Although all quid pro quo cases do not per se qualify as hostile environment cases, Chamberlin, 915 F.2d at 783, here the harassment drastically altered the conditions of plaintiffs' employment and created a hostile and abusive work environment. Meritor Savs. Bank, 477 U.S. at 67. See also Henson, 682 F.2d at 909 (listing the elements of a hostile environment claim). The frequency and the nature of the unwelcome sexual activity certainly was severe and pervasive. Meritor Savs. Bank, 477 U.S. at 67. Sexual advances to the plaintiffs were made for months, and the harassment completely infested their work environment.
Smith is obviously liable for creating the hostile work environment. Whether Allison Reed Group could be held liable solely on the theory of hostile environment sexual harassment is an academic question. The Court has already determined that Allison Reed Group is strictly liable for the quid pro quo harassment of the plaintiffs. Whether it could be held liable solely on the basis of hostile environment sexual harassment would depend on principles of agency law, id. at 72, which need not be explored now.
Having concluded that the plaintiffs proved their claim of sexual harassment under Title VII, the next concern is awarding them appropriate relief. The relief afforded by a Title VII action is very clear. 42 U.S.C. § 2000e-5(g) states:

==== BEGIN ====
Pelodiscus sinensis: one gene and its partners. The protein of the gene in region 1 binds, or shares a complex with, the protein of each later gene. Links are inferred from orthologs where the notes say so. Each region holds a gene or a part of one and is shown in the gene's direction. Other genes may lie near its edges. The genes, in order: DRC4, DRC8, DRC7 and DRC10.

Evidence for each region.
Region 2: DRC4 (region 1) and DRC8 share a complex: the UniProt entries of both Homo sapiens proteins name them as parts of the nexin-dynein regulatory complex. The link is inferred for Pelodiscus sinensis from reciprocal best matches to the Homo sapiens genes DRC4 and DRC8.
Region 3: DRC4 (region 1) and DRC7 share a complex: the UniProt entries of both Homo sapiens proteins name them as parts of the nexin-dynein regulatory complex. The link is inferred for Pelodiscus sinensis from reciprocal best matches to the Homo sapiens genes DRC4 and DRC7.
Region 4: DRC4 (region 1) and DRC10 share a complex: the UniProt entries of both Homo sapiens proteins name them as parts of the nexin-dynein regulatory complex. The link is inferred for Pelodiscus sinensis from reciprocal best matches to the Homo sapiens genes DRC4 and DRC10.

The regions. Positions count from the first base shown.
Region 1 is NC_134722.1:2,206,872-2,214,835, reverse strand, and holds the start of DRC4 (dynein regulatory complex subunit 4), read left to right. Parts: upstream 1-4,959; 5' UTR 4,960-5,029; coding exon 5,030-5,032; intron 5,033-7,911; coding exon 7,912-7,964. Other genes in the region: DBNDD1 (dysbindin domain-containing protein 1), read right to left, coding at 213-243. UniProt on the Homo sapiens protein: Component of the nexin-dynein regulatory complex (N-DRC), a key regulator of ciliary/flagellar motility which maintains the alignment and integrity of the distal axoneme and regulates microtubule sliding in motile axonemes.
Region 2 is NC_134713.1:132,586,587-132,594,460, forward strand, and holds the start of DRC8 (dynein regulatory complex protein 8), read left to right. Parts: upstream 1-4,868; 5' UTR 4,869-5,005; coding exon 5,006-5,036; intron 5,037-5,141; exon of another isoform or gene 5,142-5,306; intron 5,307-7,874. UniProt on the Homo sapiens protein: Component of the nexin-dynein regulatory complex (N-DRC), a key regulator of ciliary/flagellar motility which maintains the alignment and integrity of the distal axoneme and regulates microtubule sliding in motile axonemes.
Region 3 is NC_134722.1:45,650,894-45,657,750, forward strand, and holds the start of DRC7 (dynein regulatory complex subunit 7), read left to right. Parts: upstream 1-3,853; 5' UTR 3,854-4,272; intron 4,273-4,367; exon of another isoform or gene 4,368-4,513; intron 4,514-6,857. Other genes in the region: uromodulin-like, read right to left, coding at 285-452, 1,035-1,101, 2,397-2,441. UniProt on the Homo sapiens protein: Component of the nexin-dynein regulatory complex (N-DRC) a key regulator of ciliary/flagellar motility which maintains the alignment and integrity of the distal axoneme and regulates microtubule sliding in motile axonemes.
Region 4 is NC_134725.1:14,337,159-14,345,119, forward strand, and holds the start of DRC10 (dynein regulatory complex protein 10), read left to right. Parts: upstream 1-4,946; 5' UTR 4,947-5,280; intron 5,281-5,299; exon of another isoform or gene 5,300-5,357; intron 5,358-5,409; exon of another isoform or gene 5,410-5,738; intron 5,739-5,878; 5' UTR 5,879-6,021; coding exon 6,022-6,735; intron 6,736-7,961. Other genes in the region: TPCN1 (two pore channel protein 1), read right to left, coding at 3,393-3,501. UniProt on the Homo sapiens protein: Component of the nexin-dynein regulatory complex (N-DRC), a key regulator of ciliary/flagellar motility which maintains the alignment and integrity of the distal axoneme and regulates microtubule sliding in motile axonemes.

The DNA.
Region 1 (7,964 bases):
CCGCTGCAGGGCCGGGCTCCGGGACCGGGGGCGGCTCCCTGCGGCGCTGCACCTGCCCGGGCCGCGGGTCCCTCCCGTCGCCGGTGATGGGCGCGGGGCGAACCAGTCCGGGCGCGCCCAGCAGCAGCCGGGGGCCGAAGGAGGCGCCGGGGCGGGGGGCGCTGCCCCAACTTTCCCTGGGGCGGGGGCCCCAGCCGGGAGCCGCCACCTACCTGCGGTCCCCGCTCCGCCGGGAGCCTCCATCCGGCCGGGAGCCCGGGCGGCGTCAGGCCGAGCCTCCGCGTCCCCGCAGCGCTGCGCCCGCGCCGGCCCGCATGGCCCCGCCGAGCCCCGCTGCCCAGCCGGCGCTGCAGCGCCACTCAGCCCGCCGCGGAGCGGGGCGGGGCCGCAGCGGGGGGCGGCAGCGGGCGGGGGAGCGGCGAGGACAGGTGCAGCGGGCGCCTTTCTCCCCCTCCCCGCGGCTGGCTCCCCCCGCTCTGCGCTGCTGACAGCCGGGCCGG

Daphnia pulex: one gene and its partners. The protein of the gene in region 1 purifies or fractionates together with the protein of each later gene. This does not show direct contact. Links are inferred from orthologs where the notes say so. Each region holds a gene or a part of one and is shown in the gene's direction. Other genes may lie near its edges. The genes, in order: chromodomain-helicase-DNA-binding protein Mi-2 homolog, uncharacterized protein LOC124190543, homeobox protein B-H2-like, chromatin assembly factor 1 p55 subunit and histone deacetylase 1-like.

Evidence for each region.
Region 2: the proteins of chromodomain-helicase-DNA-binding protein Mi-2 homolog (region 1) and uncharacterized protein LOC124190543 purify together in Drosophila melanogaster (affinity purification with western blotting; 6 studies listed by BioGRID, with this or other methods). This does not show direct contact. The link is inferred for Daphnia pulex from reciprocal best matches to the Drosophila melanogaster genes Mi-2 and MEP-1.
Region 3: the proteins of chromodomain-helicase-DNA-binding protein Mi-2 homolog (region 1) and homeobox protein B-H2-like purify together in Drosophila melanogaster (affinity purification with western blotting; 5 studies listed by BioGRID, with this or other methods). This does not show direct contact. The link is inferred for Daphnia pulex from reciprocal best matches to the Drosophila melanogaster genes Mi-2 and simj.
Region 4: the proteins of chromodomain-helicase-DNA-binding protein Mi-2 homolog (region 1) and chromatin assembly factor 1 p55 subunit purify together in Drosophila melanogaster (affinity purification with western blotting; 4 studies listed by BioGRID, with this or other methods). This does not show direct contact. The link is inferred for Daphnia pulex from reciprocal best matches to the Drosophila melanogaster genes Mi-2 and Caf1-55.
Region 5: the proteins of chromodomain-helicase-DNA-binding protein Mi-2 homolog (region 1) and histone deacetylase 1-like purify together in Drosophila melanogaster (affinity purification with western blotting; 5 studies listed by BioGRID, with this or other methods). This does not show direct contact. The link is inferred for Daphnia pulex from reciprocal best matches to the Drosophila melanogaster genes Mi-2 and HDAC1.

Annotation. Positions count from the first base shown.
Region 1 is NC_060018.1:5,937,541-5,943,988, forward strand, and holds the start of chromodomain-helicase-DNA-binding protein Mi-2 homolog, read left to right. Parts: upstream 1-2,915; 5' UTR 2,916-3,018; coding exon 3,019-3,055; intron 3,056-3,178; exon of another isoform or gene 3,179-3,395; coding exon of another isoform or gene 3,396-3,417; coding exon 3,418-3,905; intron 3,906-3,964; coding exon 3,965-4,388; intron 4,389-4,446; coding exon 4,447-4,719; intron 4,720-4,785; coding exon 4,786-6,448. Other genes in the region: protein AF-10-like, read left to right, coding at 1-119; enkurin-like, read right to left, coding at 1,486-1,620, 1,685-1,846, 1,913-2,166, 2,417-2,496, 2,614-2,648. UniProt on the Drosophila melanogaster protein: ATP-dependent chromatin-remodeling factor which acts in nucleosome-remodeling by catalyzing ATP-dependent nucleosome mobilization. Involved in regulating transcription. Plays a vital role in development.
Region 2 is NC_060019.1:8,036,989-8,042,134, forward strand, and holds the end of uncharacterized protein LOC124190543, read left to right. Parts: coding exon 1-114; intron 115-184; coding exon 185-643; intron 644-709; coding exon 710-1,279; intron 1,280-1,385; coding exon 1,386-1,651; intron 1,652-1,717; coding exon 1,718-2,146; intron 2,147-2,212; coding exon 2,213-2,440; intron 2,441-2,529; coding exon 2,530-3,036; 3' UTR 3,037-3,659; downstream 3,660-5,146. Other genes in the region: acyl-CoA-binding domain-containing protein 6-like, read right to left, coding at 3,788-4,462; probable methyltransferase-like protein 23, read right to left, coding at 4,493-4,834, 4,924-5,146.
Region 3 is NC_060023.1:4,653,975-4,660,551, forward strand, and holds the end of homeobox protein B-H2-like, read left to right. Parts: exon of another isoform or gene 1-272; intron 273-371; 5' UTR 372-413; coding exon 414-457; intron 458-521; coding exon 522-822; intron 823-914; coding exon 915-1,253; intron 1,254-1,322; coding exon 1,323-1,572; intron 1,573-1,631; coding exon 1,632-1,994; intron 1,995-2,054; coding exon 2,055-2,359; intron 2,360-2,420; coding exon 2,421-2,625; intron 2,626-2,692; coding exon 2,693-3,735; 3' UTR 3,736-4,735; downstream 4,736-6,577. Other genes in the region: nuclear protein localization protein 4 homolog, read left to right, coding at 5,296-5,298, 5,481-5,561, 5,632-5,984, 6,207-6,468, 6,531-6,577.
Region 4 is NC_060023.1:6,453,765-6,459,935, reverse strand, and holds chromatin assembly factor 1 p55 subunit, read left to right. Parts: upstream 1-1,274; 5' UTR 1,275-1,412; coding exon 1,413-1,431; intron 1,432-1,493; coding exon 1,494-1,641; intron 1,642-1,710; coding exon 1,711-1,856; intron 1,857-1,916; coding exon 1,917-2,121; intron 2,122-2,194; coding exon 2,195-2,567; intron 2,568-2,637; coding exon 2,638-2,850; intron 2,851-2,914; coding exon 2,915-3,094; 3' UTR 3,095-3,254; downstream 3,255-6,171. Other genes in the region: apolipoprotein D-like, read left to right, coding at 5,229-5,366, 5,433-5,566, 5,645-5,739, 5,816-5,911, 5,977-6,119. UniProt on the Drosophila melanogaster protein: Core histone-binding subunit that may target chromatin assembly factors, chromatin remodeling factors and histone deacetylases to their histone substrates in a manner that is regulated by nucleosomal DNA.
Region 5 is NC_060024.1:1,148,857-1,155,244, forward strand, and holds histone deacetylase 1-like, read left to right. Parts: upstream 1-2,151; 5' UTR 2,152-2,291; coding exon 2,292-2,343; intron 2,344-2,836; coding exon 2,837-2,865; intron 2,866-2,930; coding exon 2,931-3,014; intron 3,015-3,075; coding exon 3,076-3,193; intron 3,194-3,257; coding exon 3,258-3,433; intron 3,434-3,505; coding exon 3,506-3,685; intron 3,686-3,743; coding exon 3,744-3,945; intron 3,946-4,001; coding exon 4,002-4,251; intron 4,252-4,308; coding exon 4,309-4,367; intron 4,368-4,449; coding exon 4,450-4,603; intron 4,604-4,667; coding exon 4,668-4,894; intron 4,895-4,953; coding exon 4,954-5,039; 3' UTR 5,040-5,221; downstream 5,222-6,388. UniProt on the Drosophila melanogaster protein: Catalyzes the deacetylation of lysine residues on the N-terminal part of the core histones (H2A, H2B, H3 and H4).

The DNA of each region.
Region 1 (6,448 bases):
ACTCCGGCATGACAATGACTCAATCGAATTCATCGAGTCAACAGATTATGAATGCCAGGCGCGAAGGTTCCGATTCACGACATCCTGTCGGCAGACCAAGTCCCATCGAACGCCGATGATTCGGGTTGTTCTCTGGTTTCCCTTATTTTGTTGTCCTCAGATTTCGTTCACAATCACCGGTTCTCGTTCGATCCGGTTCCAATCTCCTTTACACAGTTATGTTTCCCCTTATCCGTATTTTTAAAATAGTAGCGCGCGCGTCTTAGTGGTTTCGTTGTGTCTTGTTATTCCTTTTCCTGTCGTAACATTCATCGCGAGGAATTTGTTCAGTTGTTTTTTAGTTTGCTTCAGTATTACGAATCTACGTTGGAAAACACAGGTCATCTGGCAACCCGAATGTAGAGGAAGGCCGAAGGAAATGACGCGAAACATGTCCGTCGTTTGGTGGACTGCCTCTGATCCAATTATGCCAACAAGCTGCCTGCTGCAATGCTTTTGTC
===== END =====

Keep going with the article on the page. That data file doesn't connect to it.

If the court finds that the respondent has intentionally engaged in . . . an unlawful employment practice charged in the complaint, the court may enjoin the respondent from engaging in such unlawful employment practice, and order such affirmative action as may be appropriate, which may include, but is not limited to, reinstatement or hiring of employees, with or without back pay . . ., or any other equitable relief as the court deems appropriate.
42 U.S.C. § 2000e-5(g). Compensatory and punitive damages clearly are not available to Title VII plaintiffs. Cumpiano v. Banco Santander Puerto Rico, 902 F.2d 148, 159 (1st Cir. 1990). Nominal damages are considered to be an improper Title VII remedy by the Seventh Circuit. Swanson v. Elmhurst Chrysler Plymouth, Inc., 882 F.2d 1235 (7th Cir. 1989), cert. denied, 493 U.S. 1036, 110 S. Ct. 758, 107 L. Ed. 2d 774 (1990). However, several other circuit courts, including the First Circuit, have suggested that nominal damages can be awarded under Title VII. T & S Serv. Assocs., Inc. v. Crenson, 666 F.2d 722, 728 n. 8 (1st Cir. 1981). See e.g. Katz v. Dole, 709 F.2d 251, 253 n. 1 (4th Cir. 1983); Henson, 682 F.2d at 905-06 & n. 12; Joshi v. Florida State Univ., 646 F.2d 981, 991 n. 33 (5th Cir. Unit B 1981).
1. Plaintiff Showalter
In this case, Showalter was not forced out of his job by the harassment. Rather, a back injury has put him on worker's compensation. Clearly, Showalter is not entitled to backpay. There is, however, the likelihood that Showalter will recover from his back injury and find himself working again at Techni-Craft. Although Smith is no longer employed by Allison Reed Group, the company still suffers from the lack of a grievance procedure for harassed employees. Therefore, it is appropriate for the Court to enjoin Allison Reed Group from allowing the future sexual harassment of Showalter. See, e.g., Ross v. Double Diamond, Inc., 672 F. Supp. 261, 277 (N.D. Tex. 1987). Allison Reed Group is directed to the E.E.O.C.'s Guidelines on Sexual Harassment:
Prevention is the best tool for the elimination of sexual harassment. An employer should take all steps necessary to prevent sexual harassment from occurring, such as affirmatively raising the subject, expressing strong disapproval, developing appropriate sanctions, informing employees of their right to raise and how to raise the issue of harassment under Title VII, and developing methods to sensitize all concerned.